Smart grid growing pains? Hawaii solar hits a snag

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By: SGN Staff

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By Doug Peeples

SGN News Editor

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As Hawaii's solar installations approach mandated limits in several areas, more and more home and business owners are backing away from plans for solar projects because they could be required to pay for an expensive study to determine if the increased solar load would affect grid stability.

 

The solar business is booming in general, with Q1 2011 growth at 66% over the same time last year, according to a new report from the Solar Energy Industries Association and GTM Research. But Hawaii's dilemma is a perplexing example of how smart grid technologies are struggling to cope with the growing popularity of solar power, and how utilities are trying to deal with the significant challenges of constantly fluctuating amounts of PV power being pumped into the grid.

 

The Hawaiian Electric Company (HECO) has established a 15% threshold (set by the Hawaii PUC) for the amount of solar power than can be added to a single circuit to help ensure electric grid stability, as many other U.S. utilities have done. But Hawaii has the highest per capita quantity of solar power connected to its power grid. And when the 15% percent threshold is reached on Oahu, Maui, Hawaii island, Molokai and Lanai - HECO's customers there can be required to pony up for an expensive study before they can link their solar systems to the grid, reports the Honolulu Star Advertiser newspaper. The price tags for those studies can run from several thousand dollars for a small residential installation to $16,000 and up for larger projects.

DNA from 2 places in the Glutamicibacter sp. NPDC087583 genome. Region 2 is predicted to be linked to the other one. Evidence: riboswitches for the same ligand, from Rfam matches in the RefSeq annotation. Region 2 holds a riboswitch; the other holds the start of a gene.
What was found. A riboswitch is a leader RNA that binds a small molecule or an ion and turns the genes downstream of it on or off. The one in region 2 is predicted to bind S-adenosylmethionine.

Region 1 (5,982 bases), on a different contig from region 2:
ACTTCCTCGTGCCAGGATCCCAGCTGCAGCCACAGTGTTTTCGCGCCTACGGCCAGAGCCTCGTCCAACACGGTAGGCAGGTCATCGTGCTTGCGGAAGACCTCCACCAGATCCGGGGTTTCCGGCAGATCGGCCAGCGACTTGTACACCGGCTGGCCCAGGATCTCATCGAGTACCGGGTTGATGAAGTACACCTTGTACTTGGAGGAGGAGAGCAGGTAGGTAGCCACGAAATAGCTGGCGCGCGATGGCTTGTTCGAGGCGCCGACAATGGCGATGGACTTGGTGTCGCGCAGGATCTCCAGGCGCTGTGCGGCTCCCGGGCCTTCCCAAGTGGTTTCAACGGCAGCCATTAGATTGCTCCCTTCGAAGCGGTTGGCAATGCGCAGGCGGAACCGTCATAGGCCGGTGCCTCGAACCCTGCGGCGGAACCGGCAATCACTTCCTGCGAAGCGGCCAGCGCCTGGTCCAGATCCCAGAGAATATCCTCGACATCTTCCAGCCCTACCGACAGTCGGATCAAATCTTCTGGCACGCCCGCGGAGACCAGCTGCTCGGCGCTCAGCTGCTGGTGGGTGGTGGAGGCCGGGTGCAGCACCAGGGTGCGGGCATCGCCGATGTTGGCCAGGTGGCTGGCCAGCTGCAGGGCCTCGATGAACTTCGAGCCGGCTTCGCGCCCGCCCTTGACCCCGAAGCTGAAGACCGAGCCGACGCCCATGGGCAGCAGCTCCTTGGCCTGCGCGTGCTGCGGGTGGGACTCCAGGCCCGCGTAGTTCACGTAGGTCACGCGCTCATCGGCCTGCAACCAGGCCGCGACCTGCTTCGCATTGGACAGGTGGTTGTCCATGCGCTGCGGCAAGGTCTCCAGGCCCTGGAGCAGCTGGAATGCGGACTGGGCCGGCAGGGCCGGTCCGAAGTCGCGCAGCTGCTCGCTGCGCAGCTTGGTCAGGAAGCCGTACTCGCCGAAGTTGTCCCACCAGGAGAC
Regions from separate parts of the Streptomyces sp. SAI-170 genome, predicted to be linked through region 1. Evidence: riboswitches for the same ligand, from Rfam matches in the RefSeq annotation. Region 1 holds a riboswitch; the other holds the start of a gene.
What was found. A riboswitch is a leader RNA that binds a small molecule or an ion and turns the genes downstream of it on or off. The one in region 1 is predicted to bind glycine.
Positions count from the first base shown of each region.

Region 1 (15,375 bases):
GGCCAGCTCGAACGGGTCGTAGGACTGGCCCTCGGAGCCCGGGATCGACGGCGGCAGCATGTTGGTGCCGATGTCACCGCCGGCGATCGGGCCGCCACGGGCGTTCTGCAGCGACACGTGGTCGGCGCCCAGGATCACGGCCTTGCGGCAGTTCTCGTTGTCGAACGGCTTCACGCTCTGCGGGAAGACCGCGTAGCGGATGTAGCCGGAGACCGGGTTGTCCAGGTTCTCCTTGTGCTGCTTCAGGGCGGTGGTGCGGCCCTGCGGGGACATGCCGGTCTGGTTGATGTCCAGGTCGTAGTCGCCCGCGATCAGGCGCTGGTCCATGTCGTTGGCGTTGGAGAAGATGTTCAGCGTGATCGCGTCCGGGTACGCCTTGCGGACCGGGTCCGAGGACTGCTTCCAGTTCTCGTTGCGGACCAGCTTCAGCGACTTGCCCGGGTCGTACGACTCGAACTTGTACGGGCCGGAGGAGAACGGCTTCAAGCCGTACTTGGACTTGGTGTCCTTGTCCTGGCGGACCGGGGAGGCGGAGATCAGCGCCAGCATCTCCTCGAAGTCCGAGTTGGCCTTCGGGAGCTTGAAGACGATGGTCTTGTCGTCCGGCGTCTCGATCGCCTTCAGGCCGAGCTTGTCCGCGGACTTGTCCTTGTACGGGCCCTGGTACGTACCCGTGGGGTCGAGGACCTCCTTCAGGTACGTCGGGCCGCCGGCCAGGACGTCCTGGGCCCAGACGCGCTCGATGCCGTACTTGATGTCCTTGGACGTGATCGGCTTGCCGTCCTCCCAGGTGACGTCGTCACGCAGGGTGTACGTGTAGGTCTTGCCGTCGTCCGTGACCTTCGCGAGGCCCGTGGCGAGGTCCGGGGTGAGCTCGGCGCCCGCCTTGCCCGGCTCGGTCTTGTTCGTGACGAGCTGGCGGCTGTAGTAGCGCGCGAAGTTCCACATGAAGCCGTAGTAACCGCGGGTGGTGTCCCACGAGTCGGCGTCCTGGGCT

HECO's concern is whether an installation can be safely connected to the grid without causing reliability problems for other customers on the same circuit. "This is why a technical review - this is not a limit or a cap - may be needed when the amount of PV power on a neighborhood circuit reaches 15%," HECO spokesman peter Rosegg was quoted as saying in the article. The utility also noted that only a few studies have been done.

 

We've also heard that Southwest utilities like San Diego Gas & Electric are struggling with certain feeder lines that have a lot of solar power.

 

Some of Hawaii's solar companies complained that HECO subsidiaries have been inflexible about the 15% rule, while another said in some cases it has been able to avoid the requirement simply by collaborating closely with the utility.

 

"The most common response to running into the specter of triggering a ... study is for the customer to give up on their ambitions for renewable energy," said Todd Georgopapadakos, principal with Honolulu's RevoluSun.

 

And it's not just solar...

Offshore wind farms may also be constrained by what could be a limited supply of high-voltage cable needed to transmit power to mainland utilities. The high-voltage submarine cable market is a tiny market with few buyers and even fewer manufacturers and installers, but demand has grown sharply as islands are being connected to national grids and the number of offshore wind farms increases. A new report from Pike Research says that limited supply chain is unprepared to meet the increased demand and that manufacturers will need to significantly step up production.

 

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